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The DSO: It’s not just for cellos anymore

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Published 9/22/2004

It’s 8 o’clock. Do you know where the Detroit Symphony Orchestra is?

If it’s not on stage at the renovated classical music venue at 3711 Woodward Ave. known as Orchestra Hall, never fear: The DSO is alive and well and simply may be taking a night off to make room for live jazz, poetry, comedy or even techno music performances.

With the opening of the 2004-2005 season, event coordinators for the DSO and its year-old Max M. Fisher Music Center are greatly diversifying programming to reflect the varied interests of Detroiters. Judging by the 3,000 electronic rhythm fans who recently filtered into the building to hear techno pioneer Derrick May spin records until 6 a.m., the public is ready for what’s in store at the Music Center.

“We’re the only game in town doing this kind of stuff,” says Kendra Whitlock, director of pops and specials.

This year, the DSO’s 52-week season is divided into 26 weeks of classical performances, eight weeks of “pops,” or non-classical programs, and eight weeks of “specials,” such as holiday and special event performances, Whitlock explains. Herbie Hancock is the DSO’s Erb Jazz Chair and performs two concerts at the DSO this season, while Rodney Whitaker, who heads up the Professors of Jazz at Michigan State University, has collaborated with the DSO to create its Jazz Club at The Max series. Whitaker is the DSO’s music director for the youth ensembles, the Civic Jazz Band and the Civic Jazz Orchestra.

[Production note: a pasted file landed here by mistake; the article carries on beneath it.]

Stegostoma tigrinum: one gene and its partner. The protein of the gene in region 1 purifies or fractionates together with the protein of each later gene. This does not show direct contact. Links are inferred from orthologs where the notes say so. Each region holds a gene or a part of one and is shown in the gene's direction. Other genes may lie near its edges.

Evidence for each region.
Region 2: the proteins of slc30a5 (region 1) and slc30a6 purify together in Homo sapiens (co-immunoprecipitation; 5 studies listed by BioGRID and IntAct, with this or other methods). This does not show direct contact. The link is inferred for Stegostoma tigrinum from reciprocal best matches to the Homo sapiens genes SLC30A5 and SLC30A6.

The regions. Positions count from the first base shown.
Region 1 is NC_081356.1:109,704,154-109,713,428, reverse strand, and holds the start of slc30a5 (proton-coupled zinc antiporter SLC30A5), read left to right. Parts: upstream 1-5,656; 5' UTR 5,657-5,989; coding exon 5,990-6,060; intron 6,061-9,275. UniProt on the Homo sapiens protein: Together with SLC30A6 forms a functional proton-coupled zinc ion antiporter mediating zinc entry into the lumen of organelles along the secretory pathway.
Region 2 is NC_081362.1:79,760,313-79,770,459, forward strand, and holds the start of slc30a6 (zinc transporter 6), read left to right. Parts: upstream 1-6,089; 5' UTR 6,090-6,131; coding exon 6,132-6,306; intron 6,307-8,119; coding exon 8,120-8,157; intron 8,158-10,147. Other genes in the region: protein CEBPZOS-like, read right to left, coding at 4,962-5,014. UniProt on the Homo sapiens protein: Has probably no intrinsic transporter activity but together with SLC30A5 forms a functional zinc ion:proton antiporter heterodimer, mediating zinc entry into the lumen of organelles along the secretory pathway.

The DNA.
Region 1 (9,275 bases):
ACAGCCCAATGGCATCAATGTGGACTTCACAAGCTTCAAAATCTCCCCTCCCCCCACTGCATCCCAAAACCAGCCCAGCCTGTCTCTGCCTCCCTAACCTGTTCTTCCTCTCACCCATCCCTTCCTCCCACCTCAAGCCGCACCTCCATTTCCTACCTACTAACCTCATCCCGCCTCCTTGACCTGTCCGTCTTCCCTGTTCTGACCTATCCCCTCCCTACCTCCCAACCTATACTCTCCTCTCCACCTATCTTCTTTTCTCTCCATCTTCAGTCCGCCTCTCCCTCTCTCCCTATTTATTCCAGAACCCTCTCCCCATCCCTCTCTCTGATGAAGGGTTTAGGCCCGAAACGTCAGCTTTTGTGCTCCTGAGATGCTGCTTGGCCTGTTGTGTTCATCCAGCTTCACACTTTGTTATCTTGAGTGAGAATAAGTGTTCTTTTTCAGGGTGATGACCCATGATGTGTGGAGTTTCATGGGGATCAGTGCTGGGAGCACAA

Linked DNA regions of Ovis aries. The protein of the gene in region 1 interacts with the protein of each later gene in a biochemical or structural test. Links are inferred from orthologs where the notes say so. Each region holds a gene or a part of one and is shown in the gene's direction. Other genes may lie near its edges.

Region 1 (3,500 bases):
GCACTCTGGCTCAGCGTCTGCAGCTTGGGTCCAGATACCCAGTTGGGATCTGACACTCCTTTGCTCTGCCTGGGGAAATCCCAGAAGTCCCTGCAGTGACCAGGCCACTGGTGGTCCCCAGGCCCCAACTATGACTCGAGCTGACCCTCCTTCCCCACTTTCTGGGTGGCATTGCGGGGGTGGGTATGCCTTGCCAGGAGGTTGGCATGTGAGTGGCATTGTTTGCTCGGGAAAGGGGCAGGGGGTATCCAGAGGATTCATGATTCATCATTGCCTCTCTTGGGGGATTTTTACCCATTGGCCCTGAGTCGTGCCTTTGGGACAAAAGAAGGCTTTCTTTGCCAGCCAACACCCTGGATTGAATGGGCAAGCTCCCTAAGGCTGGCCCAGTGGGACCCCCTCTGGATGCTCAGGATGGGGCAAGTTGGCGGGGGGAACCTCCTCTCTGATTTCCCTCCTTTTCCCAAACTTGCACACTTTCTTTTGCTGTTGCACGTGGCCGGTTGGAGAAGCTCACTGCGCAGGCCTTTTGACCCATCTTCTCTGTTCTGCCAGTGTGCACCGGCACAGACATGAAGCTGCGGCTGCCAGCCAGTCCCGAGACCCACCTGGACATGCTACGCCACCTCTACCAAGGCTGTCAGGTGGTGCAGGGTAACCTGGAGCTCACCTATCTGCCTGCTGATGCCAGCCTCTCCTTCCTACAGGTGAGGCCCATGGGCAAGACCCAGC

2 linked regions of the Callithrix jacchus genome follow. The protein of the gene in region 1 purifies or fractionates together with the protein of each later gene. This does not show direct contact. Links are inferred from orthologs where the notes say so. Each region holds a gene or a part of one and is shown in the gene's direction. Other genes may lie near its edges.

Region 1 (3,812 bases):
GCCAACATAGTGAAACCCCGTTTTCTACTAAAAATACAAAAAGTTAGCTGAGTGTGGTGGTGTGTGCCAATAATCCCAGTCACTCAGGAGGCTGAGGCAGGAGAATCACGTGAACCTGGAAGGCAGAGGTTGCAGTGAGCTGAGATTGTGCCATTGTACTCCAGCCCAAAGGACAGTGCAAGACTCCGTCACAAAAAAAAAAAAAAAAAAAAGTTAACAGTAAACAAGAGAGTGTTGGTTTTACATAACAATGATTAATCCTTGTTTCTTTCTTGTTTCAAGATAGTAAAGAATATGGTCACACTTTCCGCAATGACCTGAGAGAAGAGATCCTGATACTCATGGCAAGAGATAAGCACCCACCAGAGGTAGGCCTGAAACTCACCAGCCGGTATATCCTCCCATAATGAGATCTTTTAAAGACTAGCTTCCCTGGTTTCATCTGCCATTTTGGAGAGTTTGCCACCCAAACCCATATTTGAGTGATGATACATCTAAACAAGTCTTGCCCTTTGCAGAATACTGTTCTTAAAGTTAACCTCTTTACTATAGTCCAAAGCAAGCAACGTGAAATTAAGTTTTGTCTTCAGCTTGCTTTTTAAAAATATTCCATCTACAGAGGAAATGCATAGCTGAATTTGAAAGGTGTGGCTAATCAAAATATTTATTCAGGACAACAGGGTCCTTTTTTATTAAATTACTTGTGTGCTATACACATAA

“We really want to be a venue that’s accessible to everyone,” she says.

The DSO will continue to incorporate jazz shows — performed by such contemporary greats as Al Jarreau — along with collaborations between the orchestra and commercial artists, including LeAnn Rimes.

Additionally, Whitlock says, there are plans through spring to host performance poetry, a genre brought to Orchestra Hall by the 2004 Detroit Slam Team, which went on to compete nationally at the annual St. Louis Slam contest.

“The fact that such a large venue with such corporate standing took an interest in us definitely got me jazzed,” says Slam Team member Cassie Poe.

It’s a big year for the DSO. In addition to the diversified musical and performance offerings, the orchestra is marking and honoring its music director, Neeme Järvi, who is in his 15th and final season at DSO. “The Year of Järvi” performances include the massive choral work, “Carmina Burana,” featuring the Estonian National Male Choir and the University Musical Society Choral Union.

The “Järvi Fest” tribute will feature Igor Stravinsky’s orchestral work “The Rite of Spring,” featuring the director’s sons Pavo and Christian as conductors and his daughter Maarika on flute. The tribute concerts will close out the season in 2005.

Other offerings include “Dear Mrs. Parks,” a celebration of Detroit resident and civil rights legend Rosa Parks in February and a Mother’s Day performance by vocalist Hayley Westenra.

For tickets and information call 313-576-5111.  Complete information can be found online at detroitsymphony.com

See the DSO schedule here.

Eddie B. Allen Jr. is a freelance writer for Metro Times. Send comments to letters@metrotimes.com.

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